TIFF Review: ‘Just Mercy’ is a Conventional But Moving Legal Drama

There is no denying that American criminal justice system is broken. One can only imagine that if the existing system is so biased against the poor and minorities, how horrible the situation must have been in the 1980s Alabama, which is where Destin Danial Cretton new film is based. Focussing on the unbelievable true story of Walter McMillian, an African-American man wrongfully imprisoned for murder, ‘Just Mercy’ is as much about one man’s fight against the system as it is about why American justice system needs a sweeping reform.

Even though very conventional in its approach, ‘Just Mercy’ checks all the boxes of a well made legal drama in its 2 hours 15 minutes running time. The film follows young, Harvard-educated lawyer Bryan Stevenson (Jordan) and his fight for justice for Walter McMillian (Foxx). McMillian, in 1987, was sentenced to die for the notorious murder of an 18-year-old girl, despite an overwhelming number of evidence proving his innocence and the fact that the only testimony against him came from a criminal with a motive to lie. In the years that follow, Bryan becomes embroiled in a labyrinth of legal complexities and unabashed racism in his quest to seek justice and freedom for Walter.

Destin Daniel Cretton broke into the filmmaking scene in 2013 with his excellent ‘Short Term 12’. In ‘Just Mercy’, because of the sensitivity of the issue at hand, he has a different sort of challenge than what he might have dealt with in his previous films. Probably, that is why he plays it safe. So, if you are unaware of McMillian’s case, like I was, you will get immediately sucked right into the drama at film’s center. But I can also imagine a person familiar with the case and its final outcome might lose interest because of film’s slow-burning style of storytelling. But whether you knew about the case or not, there’s no way you will not be moved by the film’s truly inspirational ending. It will make you believe in the strength of will power and human courage.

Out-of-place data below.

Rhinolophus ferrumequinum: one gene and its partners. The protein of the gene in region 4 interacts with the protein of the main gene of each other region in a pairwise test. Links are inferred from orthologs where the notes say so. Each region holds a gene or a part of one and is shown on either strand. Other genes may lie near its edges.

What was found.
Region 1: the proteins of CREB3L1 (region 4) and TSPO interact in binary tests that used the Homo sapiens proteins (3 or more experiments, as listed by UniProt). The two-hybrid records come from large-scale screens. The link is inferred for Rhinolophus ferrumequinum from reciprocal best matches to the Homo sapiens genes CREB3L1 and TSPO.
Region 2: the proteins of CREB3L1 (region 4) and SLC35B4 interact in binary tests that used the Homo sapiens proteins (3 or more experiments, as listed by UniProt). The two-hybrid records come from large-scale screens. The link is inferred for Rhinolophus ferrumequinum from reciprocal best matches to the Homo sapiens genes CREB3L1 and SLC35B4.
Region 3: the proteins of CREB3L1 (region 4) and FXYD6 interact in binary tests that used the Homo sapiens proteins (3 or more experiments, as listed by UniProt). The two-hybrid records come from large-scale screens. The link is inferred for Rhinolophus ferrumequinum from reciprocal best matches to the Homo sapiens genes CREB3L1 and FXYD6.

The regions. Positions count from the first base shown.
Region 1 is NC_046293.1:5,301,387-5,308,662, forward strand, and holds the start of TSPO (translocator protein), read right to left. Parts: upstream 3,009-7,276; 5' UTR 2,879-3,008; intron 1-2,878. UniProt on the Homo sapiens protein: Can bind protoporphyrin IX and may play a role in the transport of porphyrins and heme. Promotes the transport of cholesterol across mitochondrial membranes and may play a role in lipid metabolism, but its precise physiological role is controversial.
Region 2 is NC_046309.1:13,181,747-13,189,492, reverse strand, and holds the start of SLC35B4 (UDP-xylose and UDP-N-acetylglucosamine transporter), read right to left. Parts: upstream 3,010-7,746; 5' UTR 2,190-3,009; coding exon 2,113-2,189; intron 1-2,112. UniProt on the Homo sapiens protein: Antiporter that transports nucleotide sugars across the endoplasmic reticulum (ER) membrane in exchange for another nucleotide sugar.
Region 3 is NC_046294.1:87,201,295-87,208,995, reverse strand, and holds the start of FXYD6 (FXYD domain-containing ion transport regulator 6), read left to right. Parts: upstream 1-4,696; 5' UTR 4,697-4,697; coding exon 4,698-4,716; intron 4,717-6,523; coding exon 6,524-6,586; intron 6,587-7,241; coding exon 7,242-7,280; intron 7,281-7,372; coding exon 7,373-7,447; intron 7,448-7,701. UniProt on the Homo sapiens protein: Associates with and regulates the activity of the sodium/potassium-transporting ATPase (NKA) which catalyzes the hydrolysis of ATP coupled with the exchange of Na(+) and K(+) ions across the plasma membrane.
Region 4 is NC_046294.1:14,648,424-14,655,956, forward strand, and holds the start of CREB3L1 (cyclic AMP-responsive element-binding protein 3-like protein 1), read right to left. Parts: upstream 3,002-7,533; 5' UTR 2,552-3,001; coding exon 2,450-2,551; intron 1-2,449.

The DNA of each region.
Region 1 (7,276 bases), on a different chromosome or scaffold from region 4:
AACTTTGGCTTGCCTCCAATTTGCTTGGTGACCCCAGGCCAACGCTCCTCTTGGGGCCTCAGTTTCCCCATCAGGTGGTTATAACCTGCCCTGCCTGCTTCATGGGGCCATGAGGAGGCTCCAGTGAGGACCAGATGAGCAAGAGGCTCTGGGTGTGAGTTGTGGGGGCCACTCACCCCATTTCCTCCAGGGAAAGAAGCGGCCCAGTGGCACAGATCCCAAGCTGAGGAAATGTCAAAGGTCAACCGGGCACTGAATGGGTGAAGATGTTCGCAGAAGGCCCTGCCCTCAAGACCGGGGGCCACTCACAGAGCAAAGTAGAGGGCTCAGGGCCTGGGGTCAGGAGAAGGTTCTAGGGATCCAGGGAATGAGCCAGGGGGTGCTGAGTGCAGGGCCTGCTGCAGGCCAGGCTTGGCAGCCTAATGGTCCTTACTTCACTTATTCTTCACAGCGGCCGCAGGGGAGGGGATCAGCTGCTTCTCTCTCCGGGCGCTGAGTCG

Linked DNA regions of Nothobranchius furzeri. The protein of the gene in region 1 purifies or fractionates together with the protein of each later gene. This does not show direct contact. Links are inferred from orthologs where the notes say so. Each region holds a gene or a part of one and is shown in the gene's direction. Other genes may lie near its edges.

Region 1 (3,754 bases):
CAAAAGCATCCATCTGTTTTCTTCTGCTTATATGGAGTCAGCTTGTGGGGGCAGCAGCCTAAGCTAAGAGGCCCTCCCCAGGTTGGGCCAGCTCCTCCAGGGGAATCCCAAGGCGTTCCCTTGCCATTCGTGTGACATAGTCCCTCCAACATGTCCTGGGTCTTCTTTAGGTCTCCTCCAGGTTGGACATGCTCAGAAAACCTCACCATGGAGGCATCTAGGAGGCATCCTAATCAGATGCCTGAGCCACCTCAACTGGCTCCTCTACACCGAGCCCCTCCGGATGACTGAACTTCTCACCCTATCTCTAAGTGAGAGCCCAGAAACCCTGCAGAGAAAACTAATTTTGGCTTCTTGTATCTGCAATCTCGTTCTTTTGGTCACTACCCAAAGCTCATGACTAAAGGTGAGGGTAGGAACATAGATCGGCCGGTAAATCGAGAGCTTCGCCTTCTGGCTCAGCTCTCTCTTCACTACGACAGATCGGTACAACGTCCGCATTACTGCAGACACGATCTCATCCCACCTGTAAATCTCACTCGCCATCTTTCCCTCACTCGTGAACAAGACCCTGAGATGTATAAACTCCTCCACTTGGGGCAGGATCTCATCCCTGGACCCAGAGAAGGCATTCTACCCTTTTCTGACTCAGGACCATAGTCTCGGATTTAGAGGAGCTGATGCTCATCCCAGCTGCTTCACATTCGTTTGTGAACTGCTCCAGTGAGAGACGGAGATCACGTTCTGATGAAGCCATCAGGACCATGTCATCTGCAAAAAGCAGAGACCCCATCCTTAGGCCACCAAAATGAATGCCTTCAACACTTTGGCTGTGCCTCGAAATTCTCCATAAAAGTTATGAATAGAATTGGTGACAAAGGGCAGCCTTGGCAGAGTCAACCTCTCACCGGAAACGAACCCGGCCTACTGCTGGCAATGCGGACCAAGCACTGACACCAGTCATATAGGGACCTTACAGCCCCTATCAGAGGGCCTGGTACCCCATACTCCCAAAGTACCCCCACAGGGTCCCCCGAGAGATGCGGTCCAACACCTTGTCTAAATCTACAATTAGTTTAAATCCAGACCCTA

Apart from that, what also works in film’s favor are the two central performances from Michael B Jordan and Jamie Foxx. Both are dynamic and believable, especially Jordan who so often lets his eyes communicate his feelings, which is a mix of anger, fear, and determination. Overall, the film may not break new grounds, but still resonates with you long after the credits have rolled.

Rating: 3.5/5